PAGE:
Letters responding to: Why Finnish school lessons are useless, by Eero Iloniemi
Although I agree with Iloniemi that just numbers, tests and statistics are not enough to capture the whole picture of children’s education, as an Italian scientist living in Finland I disagree with the two hypotheses raised in this article specifically:
2) Low penetration of minority groups
Italian is another language written exactly as it is pronounced and – excluding big regional cities like Milan and Rome – the penetration of minority groups in schools is as almost as low as in Finland.
According to Iloniemi’s hypothesis, Italy should be the third best country… but it isn’t. Also why does Shanghai score first in many tests?
I guess Chinese is not exactly written as it is pronounced.
As a scientist, I suggest that it would be important to quickly test an hypothesis with a counter-example and only when you fail to disprove an hypothesis, you might be actually approaching truth. However, thehypotheses were easily confuted, hence strong titles such as ‘Finnish school lessons are useless’ are merely evidence of biased thinking.
Matteo Bianco, Finland/Italy
I read Iloniemi’s article with great interest. I am a Finnish educator and I recently returned from Seoul where I held several lectures and workshops about the Finnish education system and especially English language teaching - part of the ‘cottage industry’, as Iloniemi calls it.
Iloniemi’s brings up the frequently heard arguments of phonetic language and homogeneous population as key drivers behind the success of the Finnish and Korean education systems in the international comparisons. I am not saying that these factors would not contribute to the success, but I feel it is necessary to point out a few weaknesses in Iloniemi’s argument.
Phonetic languages, like Finnish and Korean, might be easy to read, but the cognitive process that attaches meaning to ‘a combination letters’ that forms a word is the same in any language. Comprehending abstractions and true meaning is a process that requires maturity and thought processes which are the same regardless of the native language a child speaks or reads.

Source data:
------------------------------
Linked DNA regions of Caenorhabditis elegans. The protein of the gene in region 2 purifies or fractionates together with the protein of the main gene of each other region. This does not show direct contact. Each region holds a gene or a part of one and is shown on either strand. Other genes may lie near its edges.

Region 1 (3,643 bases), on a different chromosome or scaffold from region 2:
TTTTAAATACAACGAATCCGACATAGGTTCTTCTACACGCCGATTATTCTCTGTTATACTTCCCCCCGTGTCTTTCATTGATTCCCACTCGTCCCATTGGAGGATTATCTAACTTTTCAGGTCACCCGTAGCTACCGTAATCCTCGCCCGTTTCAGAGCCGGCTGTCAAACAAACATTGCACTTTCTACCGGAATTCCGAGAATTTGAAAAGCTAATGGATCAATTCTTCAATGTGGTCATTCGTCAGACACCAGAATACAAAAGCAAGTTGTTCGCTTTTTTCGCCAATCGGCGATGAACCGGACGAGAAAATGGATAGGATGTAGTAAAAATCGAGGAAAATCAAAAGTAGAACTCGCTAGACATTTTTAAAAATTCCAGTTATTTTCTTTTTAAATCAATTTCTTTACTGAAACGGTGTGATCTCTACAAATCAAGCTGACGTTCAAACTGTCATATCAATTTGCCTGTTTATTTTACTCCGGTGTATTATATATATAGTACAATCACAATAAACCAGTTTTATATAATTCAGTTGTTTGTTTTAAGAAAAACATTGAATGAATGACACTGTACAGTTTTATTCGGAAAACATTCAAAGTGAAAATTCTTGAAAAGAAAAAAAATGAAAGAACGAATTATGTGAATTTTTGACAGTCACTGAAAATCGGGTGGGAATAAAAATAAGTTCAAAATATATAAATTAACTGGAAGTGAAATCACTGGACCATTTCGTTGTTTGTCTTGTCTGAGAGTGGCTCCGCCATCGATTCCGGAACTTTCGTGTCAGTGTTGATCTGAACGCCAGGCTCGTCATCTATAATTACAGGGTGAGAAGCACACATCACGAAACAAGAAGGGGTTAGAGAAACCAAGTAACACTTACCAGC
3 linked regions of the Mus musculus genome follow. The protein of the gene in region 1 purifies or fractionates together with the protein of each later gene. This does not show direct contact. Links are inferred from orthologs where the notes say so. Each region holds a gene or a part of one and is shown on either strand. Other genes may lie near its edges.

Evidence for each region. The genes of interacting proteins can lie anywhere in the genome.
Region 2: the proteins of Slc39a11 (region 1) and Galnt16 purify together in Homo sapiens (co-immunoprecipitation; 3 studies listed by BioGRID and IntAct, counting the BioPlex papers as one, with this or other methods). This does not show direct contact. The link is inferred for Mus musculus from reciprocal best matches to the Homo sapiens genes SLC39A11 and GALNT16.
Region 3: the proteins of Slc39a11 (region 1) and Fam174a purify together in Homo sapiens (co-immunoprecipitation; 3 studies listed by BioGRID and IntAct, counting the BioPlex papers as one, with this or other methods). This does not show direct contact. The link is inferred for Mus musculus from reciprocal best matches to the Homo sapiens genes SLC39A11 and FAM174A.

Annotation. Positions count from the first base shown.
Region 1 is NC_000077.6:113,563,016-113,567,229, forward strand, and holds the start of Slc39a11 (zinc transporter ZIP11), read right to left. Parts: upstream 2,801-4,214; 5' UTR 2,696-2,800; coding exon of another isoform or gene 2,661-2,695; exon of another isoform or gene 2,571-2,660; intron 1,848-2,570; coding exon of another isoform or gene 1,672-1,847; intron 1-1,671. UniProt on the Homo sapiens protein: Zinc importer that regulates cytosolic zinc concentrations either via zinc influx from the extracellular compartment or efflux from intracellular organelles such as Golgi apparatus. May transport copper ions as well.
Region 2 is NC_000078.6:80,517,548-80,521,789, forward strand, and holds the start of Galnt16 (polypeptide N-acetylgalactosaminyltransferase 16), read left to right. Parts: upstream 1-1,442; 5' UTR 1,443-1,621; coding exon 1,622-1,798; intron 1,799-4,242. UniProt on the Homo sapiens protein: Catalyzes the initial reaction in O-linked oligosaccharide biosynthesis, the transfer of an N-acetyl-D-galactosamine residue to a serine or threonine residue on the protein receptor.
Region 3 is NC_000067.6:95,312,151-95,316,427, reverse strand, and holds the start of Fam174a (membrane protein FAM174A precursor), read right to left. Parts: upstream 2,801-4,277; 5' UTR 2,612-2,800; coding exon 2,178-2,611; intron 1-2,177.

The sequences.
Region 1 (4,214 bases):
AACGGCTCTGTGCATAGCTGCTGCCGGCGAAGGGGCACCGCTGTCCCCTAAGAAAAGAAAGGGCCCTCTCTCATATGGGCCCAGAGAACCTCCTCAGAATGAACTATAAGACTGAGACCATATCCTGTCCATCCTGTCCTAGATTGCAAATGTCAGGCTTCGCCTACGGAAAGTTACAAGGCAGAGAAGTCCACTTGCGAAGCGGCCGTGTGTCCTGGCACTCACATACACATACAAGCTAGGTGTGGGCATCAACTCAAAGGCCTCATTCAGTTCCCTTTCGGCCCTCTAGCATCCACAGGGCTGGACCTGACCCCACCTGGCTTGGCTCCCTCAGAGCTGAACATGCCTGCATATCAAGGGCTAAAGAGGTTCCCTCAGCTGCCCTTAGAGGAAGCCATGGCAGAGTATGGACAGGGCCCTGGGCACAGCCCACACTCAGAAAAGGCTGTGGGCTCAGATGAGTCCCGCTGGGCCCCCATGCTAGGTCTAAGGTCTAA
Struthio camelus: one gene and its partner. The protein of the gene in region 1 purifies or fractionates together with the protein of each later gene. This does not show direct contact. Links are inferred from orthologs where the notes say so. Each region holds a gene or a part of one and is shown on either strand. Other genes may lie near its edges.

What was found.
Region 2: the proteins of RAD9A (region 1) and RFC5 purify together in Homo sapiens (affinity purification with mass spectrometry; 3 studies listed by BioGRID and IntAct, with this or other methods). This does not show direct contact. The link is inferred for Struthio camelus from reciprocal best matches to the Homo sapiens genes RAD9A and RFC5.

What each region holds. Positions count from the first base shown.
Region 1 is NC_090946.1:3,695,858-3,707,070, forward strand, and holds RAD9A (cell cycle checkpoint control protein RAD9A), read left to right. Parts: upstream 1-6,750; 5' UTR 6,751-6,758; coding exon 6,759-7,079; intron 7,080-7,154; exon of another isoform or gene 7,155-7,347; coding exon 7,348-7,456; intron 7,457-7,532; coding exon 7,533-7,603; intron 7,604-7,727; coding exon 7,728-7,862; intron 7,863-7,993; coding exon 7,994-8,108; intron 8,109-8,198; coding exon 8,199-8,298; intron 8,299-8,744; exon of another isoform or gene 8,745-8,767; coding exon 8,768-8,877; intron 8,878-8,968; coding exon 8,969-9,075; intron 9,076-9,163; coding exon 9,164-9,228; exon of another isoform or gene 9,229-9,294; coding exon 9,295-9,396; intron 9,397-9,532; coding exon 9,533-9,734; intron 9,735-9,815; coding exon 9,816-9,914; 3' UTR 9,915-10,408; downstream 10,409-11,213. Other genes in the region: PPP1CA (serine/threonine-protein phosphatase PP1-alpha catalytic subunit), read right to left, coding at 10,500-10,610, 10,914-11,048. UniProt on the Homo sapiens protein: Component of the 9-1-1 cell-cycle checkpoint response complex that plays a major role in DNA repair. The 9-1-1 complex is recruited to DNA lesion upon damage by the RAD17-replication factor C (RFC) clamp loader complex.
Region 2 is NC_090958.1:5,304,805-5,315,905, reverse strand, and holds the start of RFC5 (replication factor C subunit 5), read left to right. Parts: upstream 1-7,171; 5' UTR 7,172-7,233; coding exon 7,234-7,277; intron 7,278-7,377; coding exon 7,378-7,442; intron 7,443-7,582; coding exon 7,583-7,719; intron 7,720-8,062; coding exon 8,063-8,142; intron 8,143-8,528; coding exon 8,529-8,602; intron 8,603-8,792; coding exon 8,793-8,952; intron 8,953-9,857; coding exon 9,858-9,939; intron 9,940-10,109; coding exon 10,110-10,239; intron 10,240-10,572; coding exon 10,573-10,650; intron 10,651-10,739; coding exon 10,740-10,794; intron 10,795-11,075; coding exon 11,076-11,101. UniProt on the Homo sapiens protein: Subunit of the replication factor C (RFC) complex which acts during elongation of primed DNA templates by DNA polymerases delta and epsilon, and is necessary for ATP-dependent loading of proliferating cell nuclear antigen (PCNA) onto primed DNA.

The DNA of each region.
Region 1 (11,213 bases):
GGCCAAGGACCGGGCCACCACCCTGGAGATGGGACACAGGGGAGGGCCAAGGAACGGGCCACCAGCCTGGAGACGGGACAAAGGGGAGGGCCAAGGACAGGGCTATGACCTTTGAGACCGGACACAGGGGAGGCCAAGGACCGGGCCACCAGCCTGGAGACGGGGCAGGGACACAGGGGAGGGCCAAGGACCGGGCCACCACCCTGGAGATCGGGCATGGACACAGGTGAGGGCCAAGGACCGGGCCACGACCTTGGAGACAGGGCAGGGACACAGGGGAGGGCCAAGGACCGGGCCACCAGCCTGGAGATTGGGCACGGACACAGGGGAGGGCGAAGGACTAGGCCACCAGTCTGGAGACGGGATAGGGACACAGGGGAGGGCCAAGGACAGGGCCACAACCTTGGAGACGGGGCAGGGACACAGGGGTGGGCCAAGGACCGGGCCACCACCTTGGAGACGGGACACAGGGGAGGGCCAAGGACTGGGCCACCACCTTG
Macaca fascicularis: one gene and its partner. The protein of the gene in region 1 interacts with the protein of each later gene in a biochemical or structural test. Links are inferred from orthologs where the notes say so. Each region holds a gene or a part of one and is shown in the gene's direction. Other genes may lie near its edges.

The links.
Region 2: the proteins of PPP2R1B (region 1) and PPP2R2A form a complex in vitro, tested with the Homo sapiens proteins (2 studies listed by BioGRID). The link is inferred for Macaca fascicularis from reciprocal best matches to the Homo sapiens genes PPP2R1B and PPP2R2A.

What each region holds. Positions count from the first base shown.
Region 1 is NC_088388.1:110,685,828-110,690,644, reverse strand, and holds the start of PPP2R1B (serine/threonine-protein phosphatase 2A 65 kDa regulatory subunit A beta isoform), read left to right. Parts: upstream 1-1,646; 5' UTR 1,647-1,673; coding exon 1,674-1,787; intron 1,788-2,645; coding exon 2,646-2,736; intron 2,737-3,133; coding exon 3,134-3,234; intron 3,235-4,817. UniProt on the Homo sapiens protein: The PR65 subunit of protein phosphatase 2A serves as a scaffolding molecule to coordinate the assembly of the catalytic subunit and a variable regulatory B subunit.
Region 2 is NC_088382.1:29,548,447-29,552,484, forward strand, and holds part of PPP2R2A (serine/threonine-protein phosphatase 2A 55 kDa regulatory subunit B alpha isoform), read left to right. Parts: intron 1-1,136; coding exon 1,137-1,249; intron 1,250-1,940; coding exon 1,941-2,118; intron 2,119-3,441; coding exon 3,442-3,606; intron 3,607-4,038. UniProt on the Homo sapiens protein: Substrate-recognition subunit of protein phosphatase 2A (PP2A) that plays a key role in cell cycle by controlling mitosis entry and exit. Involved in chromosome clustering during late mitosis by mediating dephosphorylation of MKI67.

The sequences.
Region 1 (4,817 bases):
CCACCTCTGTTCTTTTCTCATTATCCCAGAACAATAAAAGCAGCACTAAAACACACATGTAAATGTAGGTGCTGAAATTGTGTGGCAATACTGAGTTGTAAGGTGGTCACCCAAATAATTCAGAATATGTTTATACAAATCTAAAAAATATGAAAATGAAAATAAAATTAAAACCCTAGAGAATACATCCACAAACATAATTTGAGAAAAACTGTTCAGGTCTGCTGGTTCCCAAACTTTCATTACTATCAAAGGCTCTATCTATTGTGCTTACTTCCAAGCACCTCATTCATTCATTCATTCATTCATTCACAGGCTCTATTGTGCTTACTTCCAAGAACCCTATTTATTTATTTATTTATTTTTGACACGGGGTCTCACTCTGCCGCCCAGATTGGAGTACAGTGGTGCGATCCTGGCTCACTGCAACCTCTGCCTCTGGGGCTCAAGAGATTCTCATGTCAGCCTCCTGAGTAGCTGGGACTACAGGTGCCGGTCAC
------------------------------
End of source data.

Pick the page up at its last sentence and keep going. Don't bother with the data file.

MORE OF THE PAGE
The mechanical ability to ‘read’ is not a guarantee or a definition of an advanced cognitive process, understanding and ability to use language. Children in England start school much earlier and a bigger percentage of them are confident readers by the age of seven when the Finnish children are just starting school. Finnish, with its 14 grammatical cases, is also considered a very difficult language to learn.
Another well known argument and explanation for education success Iloniemi mentions is homogeneity. It is true that in Finland the education system is only beginning to learn how to cope with multi-cultural, multi-lingual and multi-ethnic student population. In some schools there are children from over 20 countries and sometimes the children who do not speak Finnish at home make up nearly 30 per cent of the entire student population. This may well be true in Korea as well.
I have had the opportunity to follow the discussion about education here in the UK during the past year. I have also visited a large number of schools across the board, from the very expensive public schools to the state schools located in extremely deprived areas. Without any exceptions the head teachers and staff in schools in the latter category say that the students of Asian, African or Eastern European origin top the academic charts. These students are motivated, or in some cases pressured to succeed academically. The schools struggle the most with English students (of Caucasian origin) who lack motivation, support from home and have a poor attitude towards learning.
It is clear that in some European countries it is the immigrant population that contributes in a positive way to the international comparative studies by bringing up the national average, not lowering it. Therefore I strongly disagree with Iloniemi that the homogeneity would be a decisive factor in good placements in international comparisons.
There is no ‘education miracle’ in Finland. The success the Finns enjoy today is a result of political consensus, continuous development, decisive actions and the fact that education is still valued and perceived as important in our society. Education has played a key role in Finland’s relatively rapid progression from our agrarian past through industrialisation and urbanisation towards internationalisation and the knowledge society. In other words, education has helped the individuals and the society out of the forests and fields into factories, cities and onward into offices, development laboratories and abroad. The devastating conflicts and wartime hardship also left their mark on the nation. The developments in Korea are very similar in many regards.
Sirkku Nikamaa-Linder, UK